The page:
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The database, obtained by The Associated Press, profiles the internment of more than 300 individuals with relatives abroad and lists information on more than 2,000 of their relatives, neighbors and friends.
The entries include the detainee’s name, address, national identity number, detention date, and location, along with a detailed dossier on their family, religious and neighborhood background, and the reason for detention.
The information offers the fullest and most personal view yet into how Chinese officials decided who to put into and let out of detention camps, as part of a massive crackdown that has locked away more than a million ethnic minorities.
The database emphasizes that the Chinese government focused on religion as a reason for detention — not just political extremism, as authorities claim.
Beijing has denied discriminating against Uighurs based on their religion, insisting that the detention centers are for voluntary job training.
China has struggled for decades to control Xinjiang, where the native Uighurs have long resented Beijing’s heavy-handed rule. After 9/11, officials began using the specter of terrorism to justify harsher religious restrictions, saying young Uighurs were susceptible to Islamic extremism.
The leaked database follows the release in November of a classified blueprint on how the mass detention system works. It showed that the centers are in fact forced ideological and behavioral re-education camps.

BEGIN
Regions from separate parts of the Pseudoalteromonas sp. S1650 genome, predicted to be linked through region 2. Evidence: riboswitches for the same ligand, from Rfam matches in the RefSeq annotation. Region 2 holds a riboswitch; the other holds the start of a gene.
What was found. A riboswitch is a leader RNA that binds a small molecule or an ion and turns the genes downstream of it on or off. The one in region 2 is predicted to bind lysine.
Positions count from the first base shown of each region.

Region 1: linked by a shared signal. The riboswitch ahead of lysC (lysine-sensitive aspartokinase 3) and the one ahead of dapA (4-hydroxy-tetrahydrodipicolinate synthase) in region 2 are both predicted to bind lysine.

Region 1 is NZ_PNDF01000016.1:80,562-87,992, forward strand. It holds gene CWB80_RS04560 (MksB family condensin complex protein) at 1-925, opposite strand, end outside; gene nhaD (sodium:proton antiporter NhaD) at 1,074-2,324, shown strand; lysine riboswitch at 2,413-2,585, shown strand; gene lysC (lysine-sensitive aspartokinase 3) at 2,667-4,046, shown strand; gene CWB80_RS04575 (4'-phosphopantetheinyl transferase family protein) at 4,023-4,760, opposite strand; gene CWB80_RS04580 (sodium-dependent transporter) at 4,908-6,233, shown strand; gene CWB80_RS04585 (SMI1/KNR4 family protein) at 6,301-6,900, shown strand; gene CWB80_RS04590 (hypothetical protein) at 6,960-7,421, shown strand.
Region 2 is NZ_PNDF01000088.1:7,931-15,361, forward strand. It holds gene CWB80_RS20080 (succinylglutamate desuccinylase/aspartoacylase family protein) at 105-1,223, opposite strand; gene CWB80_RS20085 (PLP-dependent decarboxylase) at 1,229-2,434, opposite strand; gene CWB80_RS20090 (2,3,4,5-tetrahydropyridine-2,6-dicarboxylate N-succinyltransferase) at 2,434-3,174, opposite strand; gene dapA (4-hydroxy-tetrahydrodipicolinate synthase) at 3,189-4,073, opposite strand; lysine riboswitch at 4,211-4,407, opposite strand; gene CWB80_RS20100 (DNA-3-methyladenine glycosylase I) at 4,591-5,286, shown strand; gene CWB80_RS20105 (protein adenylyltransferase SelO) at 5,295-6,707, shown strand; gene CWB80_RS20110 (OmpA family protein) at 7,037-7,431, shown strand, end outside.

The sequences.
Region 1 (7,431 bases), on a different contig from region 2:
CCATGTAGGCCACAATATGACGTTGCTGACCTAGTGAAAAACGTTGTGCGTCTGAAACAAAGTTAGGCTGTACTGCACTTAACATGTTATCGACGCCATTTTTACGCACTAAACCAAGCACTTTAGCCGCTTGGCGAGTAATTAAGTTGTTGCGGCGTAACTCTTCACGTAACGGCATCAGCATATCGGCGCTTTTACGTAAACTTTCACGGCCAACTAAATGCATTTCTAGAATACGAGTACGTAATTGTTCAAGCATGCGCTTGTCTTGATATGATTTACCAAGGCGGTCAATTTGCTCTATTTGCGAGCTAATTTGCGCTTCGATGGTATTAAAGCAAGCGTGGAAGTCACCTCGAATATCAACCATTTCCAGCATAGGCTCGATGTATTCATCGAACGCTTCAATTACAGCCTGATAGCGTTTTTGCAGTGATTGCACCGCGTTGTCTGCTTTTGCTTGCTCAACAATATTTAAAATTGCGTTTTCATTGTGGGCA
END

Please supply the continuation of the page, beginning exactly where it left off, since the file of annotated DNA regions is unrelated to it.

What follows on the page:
Detainees and their families are tracked and classified by rigid categories. Households are designated as “trustworthy” or “not trustworthy.” Their attitudes are graded as “ordinary” or “good.” Families have “light” or “heavy” religious atmospheres, and the database keeps count of how many relatives of each detainee are locked in prison or sent to a “training center.”
Officials used these categories to determine how suspicious a person was — even if they hadn’t committed any crimes.
The database indicates much of this information is collected by officials stationed at mosques, sent to visit homes and posted in communities. This information is then compiled in a dossier encompassing each subject’s relatives, community and religious background.
The Associated Press contributed to this report.